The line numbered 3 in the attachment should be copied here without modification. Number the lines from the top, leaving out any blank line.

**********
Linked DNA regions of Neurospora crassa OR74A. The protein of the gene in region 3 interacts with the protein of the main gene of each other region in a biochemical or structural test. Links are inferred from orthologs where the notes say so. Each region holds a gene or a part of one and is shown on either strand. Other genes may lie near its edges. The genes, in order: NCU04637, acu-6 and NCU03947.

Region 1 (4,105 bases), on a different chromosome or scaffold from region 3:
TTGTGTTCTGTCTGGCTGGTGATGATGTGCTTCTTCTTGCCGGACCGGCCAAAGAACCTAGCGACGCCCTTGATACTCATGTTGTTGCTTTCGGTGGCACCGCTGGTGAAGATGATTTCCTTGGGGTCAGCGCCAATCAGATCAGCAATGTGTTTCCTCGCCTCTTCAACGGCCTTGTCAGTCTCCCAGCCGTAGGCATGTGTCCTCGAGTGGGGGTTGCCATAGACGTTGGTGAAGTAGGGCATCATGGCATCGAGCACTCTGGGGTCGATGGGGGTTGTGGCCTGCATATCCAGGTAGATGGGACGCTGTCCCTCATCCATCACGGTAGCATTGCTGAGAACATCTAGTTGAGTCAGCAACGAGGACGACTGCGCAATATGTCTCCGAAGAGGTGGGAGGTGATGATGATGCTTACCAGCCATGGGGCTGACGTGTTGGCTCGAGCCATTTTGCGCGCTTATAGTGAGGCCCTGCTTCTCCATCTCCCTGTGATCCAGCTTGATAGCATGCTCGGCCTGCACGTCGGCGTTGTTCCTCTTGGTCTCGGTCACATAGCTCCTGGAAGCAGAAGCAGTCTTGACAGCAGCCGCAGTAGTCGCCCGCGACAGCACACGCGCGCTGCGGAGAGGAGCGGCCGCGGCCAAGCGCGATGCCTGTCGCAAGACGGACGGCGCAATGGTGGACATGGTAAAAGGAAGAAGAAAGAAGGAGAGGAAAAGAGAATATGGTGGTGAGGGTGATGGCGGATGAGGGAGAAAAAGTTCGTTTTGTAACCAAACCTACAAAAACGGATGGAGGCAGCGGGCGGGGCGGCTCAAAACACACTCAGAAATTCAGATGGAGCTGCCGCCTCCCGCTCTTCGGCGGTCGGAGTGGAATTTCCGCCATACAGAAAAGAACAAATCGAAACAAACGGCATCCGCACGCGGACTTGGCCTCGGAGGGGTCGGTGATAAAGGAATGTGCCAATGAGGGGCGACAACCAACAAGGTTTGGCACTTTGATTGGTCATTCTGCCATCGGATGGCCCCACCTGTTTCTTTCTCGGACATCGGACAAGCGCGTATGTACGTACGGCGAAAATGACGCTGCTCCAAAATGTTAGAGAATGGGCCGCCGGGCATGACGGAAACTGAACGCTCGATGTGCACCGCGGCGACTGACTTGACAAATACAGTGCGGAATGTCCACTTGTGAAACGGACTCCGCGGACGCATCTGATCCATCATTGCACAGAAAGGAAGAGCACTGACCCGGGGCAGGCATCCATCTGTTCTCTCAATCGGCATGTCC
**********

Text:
TTGTGTTCTGTCTGGCTGGTGATGATGTGCTTCTTCTTGCCGGACCGGCCAAAGAACCTAGCGACGCCCTTGATACTCATGTTGTTGCTTTCGGTGGCACCGCTGGTGAAGATGATTTCCTTGGGGTCAGCGCCAATCAGATCAGCAATGTGTTTCCTCGCCTCTTCAACGGCCTTGTCAGTCTCCCAGCCGTAGGCATGTGTCCTCGAGTGGGGGTTGCCATAGACGTTGGTGAAGTAGGGCATCATGGCATCGAGCACTCTGGGGTCGATGGGGGTTGTGGCCTGCATATCCAGGTAGATGGGACGCTGTCCCTCATCCATCACGGTAGCATTGCTGAGAACATCTAGTTGAGTCAGCAACGAGGACGACTGCGCAATATGTCTCCGAAGAGGTGGGAGGTGATGATGATGCTTACCAGCCATGGGGCTGACGTGTTGGCTCGAGCCATTTTGCGCGCTTATAGTGAGGCCCTGCTTCTCCATCTCCCTGTGATCCAGCTTGATAGCATGCTCGGCCTGCACGTCGGCGTTGTTCCTCTTGGTCTCGGTCACATAGCTCCTGGAAGCAGAAGCAGTCTTGACAGCAGCCGCAGTAGTCGCCCGCGACAGCACACGCGCGCTGCGGAGAGGAGCGGCCGCGGCCAAGCGCGATGCCTGTCGCAAGACGGACGGCGCAATGGTGGACATGGTAAAAGGAAGAAGAAAGAAGGAGAGGAAAAGAGAATATGGTGGTGAGGGTGATGGCGGATGAGGGAGAAAAAGTTCGTTTTGTAACCAAACCTACAAAAACGGATGGAGGCAGCGGGCGGGGCGGCTCAAAACACACTCAGAAATTCAGATGGAGCTGCCGCCTCCCGCTCTTCGGCGGTCGGAGTGGAATTTCCGCCATACAGAAAAGAACAAATCGAAACAAACGGCATCCGCACGCGGACTTGGCCTCGGAGGGGTCGGTGATAAAGGAATGTGCCAATGAGGGGCGACAACCAACAAGGTTTGGCACTTTGATTGGTCATTCTGCCATCGGATGGCCCCACCTGTTTCTTTCTCGGACATCGGACAAGCGCGTATGTACGTACGGCGAAAATGACGCTGCTCCAAAATGTTAGAGAATGGGCCGCCGGGCATGACGGAAACTGAACGCTCGATGTGCACCGCGGCGACTGACTTGACAAATACAGTGCGGAATGTCCACTTGTGAAACGGACTCCGCGGACGCATCTGATCCATCATTGCACAGAAAGGAAGAGCACTGACCCGGGGCAGGCATCCATCTGTTCTCTCAATCGGCATGTCC